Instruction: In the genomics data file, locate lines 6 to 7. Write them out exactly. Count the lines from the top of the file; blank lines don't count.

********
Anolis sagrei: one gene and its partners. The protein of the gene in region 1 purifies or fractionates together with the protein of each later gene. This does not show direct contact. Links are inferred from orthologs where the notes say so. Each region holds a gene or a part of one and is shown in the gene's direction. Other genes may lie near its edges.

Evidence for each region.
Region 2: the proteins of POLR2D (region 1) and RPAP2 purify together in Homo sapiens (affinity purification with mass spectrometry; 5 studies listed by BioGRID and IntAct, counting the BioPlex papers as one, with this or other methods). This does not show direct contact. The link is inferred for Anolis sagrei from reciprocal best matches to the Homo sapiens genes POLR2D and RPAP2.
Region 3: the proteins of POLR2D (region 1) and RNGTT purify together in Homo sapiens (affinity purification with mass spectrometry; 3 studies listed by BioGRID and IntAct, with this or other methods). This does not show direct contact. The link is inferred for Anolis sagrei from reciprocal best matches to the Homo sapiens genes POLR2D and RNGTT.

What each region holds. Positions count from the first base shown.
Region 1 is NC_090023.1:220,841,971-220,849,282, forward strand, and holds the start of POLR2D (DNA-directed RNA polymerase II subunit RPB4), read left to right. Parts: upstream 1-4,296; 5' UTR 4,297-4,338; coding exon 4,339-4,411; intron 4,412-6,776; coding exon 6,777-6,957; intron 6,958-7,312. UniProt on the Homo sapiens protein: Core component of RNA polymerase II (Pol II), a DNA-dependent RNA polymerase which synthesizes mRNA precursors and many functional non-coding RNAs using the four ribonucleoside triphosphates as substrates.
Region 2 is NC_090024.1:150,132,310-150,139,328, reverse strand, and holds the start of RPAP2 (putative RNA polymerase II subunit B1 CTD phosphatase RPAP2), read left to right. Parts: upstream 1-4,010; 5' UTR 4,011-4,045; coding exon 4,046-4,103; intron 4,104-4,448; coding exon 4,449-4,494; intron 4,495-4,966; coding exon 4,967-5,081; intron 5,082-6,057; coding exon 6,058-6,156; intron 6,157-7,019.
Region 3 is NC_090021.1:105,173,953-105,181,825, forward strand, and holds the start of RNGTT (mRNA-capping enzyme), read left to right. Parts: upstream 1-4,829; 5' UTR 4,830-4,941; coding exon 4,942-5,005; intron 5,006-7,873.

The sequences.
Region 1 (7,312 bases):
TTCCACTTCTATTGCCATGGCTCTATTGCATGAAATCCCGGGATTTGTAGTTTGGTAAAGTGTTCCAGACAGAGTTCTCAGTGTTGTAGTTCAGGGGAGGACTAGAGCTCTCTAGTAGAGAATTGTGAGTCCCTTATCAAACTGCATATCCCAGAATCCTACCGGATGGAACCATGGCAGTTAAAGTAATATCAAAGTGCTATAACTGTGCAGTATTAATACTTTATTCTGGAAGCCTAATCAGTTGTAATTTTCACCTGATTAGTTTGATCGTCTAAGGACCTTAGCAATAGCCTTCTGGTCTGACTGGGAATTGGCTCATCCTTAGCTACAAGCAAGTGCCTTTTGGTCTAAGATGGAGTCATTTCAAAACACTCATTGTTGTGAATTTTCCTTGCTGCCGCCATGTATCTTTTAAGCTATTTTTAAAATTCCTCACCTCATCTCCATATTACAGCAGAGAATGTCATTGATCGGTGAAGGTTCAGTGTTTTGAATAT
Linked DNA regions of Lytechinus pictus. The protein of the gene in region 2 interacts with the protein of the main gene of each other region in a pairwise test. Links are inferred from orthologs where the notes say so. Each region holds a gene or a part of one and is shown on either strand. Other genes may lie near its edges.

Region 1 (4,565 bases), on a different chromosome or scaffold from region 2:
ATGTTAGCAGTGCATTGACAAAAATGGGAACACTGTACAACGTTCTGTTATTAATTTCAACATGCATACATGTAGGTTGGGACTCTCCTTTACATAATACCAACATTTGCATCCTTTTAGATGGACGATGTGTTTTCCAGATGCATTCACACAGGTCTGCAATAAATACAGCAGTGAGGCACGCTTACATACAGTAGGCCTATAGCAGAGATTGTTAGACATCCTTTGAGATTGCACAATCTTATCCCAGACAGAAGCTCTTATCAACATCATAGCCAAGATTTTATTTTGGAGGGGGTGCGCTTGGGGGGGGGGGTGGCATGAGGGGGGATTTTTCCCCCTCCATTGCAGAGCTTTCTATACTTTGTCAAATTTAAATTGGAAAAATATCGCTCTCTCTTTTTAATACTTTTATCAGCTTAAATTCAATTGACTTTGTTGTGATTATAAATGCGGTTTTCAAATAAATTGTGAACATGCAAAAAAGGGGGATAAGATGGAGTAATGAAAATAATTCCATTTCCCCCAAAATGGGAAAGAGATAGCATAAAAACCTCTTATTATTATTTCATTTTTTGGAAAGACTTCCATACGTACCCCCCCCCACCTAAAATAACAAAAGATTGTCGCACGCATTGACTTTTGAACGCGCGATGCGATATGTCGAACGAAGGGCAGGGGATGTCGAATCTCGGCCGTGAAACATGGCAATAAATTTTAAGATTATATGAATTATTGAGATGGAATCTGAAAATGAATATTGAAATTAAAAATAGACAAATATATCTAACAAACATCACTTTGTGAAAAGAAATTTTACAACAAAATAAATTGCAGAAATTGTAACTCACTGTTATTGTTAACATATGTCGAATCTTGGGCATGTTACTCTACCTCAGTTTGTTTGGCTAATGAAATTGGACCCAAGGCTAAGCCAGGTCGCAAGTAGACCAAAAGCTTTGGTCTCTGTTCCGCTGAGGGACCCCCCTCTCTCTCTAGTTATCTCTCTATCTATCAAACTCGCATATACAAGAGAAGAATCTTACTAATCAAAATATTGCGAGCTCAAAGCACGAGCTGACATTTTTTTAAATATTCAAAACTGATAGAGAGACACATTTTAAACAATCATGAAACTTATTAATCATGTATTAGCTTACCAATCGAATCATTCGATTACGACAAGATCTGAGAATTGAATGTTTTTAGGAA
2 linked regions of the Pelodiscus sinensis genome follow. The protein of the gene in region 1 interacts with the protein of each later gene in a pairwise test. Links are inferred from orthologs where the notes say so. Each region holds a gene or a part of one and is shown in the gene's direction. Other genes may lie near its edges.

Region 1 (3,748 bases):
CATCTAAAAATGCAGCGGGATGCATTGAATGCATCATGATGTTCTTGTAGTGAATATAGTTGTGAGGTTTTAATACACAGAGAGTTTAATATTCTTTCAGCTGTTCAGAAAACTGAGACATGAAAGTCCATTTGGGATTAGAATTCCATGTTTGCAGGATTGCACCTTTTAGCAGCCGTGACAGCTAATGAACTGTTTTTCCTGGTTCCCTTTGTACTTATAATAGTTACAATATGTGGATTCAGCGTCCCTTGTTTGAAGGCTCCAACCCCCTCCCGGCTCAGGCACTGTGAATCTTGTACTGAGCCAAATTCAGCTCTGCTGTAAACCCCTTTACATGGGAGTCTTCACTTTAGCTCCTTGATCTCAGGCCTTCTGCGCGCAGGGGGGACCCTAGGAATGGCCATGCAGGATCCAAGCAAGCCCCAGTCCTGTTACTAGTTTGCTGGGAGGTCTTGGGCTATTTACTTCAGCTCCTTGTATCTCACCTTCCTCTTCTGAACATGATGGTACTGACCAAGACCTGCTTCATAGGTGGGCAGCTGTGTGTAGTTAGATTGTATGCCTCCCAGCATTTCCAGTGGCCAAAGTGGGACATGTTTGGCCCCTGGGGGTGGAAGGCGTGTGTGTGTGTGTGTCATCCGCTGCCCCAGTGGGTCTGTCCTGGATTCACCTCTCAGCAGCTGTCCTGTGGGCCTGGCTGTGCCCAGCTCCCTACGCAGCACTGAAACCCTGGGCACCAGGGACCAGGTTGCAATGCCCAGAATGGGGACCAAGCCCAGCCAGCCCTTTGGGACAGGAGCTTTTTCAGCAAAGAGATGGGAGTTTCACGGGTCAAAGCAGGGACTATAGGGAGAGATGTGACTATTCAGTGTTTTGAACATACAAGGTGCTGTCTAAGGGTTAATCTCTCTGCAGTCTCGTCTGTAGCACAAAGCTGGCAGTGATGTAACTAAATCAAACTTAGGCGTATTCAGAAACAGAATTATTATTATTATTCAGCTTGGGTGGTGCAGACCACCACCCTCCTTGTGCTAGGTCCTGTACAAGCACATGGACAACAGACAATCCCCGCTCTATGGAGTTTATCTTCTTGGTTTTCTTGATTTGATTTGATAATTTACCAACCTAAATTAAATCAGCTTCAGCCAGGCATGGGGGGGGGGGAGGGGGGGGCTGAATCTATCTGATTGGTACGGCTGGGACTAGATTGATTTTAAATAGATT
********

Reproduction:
Region 1 is NC_090023.1:220,841,971-220,849,282, forward strand, and holds the start of POLR2D (DNA-directed RNA polymerase II subunit RPB4), read left to right. Parts: upstream 1-4,296; 5' UTR 4,297-4,338; coding exon 4,339-4,411; intron 4,412-6,776; coding exon 6,777-6,957; intron 6,958-7,312. UniProt on the Homo sapiens protein: Core component of RNA polymerase II (Pol II), a DNA-dependent RNA polymerase which synthesizes mRNA precursors and many functional non-coding RNAs using the four ribonucleoside triphosphates as substrates.
Region 2 is NC_090024.1:150,132,310-150,139,328, reverse strand, and holds the start of RPAP2 (putative RNA polymerase II subunit B1 CTD phosphatase RPAP2), read left to right. Parts: upstream 1-4,010; 5' UTR 4,011-4,045; coding exon 4,046-4,103; intron 4,104-4,448; coding exon 4,449-4,494; intron 4,495-4,966; coding exon 4,967-5,081; intron 5,082-6,057; coding exon 6,058-6,156; intron 6,157-7,019.